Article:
North Hwanghae Province

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North Hwanghae Province
Korean transcription(s)
 • Hangul 황해북도
 • Hanja 黃海北道
 • McCune‑Reischauer Hwanghaebuk-to
 • Revised Romanization Hwanghaebuk-do
Location of North Hwanghae Province
Country North Korea
Region Haeso
Capital Sariwon
Subdivisions 3 cities; 19 counties
 • Total 8,154 km2 (3,148 sq mi)
Population (2008)
 • Total 2,113,672
 • Density 260/km2 (670/sq mi)
Dialect Hwanghae

North Hwanghae Province (Hwanghaebuk-to) is a province of North Korea. The province was formed in 1954 when the former Hwanghae Province was split into North and South Hwanghae. The provincial capital is Sariwon. The province is bordered by Pyongyang and South Pyongan to the north, Kangwon to the east, Kaesong Industrial Region to the south, and South Hwanghae southwest. In 2003, Kaesong Directly Governed City (Kaesong Chikhalsi) became part of North Hwanghae.

Administrative divisions

North Hwanghae is divided into 3 cities ("si") and 19 counties ("kun"). Three of these counties (Chunghwa, Kangnam, and Sangwon) were added to the province in 2010 after being split from Pyongyang.[1]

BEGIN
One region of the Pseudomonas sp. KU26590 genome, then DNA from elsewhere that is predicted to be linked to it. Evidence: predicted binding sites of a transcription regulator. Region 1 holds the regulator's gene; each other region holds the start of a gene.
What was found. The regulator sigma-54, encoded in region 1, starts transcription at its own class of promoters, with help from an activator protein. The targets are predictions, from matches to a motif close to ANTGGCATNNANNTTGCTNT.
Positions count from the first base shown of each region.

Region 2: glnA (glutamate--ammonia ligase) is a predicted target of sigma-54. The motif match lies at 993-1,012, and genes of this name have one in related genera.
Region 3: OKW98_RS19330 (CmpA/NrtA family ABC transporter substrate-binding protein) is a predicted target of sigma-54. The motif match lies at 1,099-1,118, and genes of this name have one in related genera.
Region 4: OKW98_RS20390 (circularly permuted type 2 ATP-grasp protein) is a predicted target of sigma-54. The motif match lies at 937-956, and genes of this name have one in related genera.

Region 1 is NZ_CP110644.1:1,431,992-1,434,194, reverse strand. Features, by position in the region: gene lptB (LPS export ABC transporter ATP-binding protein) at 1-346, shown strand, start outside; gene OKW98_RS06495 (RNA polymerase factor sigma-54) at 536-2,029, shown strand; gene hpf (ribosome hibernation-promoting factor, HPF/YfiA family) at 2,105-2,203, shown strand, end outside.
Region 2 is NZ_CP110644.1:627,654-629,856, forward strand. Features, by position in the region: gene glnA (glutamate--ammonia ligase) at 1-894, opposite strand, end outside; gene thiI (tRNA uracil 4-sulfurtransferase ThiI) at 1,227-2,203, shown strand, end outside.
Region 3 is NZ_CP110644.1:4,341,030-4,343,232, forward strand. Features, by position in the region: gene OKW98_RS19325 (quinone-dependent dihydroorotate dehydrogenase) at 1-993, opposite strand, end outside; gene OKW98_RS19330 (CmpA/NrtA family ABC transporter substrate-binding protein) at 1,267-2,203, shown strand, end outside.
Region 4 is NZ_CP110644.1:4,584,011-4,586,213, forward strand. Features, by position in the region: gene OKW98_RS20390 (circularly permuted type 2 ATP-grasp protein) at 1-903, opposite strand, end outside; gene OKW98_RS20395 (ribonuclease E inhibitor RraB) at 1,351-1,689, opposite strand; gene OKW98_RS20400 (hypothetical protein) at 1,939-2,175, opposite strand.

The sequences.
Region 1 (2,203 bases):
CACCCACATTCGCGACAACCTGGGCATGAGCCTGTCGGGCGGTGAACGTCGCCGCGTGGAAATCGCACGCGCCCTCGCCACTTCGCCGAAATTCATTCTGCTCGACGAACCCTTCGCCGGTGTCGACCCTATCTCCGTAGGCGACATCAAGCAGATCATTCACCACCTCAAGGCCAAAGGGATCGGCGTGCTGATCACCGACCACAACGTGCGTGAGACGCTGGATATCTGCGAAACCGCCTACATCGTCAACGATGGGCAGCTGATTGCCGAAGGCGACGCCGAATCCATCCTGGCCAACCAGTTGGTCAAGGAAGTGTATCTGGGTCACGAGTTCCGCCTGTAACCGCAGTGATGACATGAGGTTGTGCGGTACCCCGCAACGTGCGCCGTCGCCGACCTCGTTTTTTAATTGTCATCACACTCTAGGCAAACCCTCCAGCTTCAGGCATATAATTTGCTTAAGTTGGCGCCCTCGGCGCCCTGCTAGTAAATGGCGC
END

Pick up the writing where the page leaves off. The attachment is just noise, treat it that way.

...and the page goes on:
Landscape near Koksan in North Hwanghae Province, North Korea.




North Hwanghae is connected to the rest of the country (and allegedly to South Korea) by way of the Pyongbu Railway Line (known in South Korea as the Kyongui Line), which, in theory, runs from Pyongyang to Pusan; however, in reality, the line is cut short by the Korean Demilitarized Zone. It is also served by several large highways, most notably the Pyongyang-Kaesong Motorway.


There are several higher-level educationary facilities in North Hwanghae, all government-run. These include the Kye Ung Sang Sariwon University of Agriculture, the Sariwon University of Geology, and the Sariwon Teachers University.


Historic landmarks

North Hwanghae has many historical relics as the site of the Koryo-dynasty capital at Kaesong, a depository for many famous historic relics. The province is also home to the tombs of many of the Koryo monarchs, the most famous being the tombs of kings Taejo and Kongmin, though others are spread throughout Kaesong and Kaepung county. Kaesong also houses the Koguryo-era Taehungsan Fortress, built to protect the kingdom's capital at Pyongyang and enclosing the famous Kwanum Temple. Nearby to Sariwin is the famous Jongbangsan Fortress, another Koguryo satellite for the defense of Pyongyang. This fortress encompasses the 9th-century Songbulsa Buddhist temple, one of the oldest and most picturesque in the country.


  1. "Pyongyang now more than one-third smaller; food shortage issues suspected", Asahi Shinbun, 2010-07-17, retrieved 2010-07-19<templatestyles src="Module:Citation/CS1/styles.css"></templatestyles>

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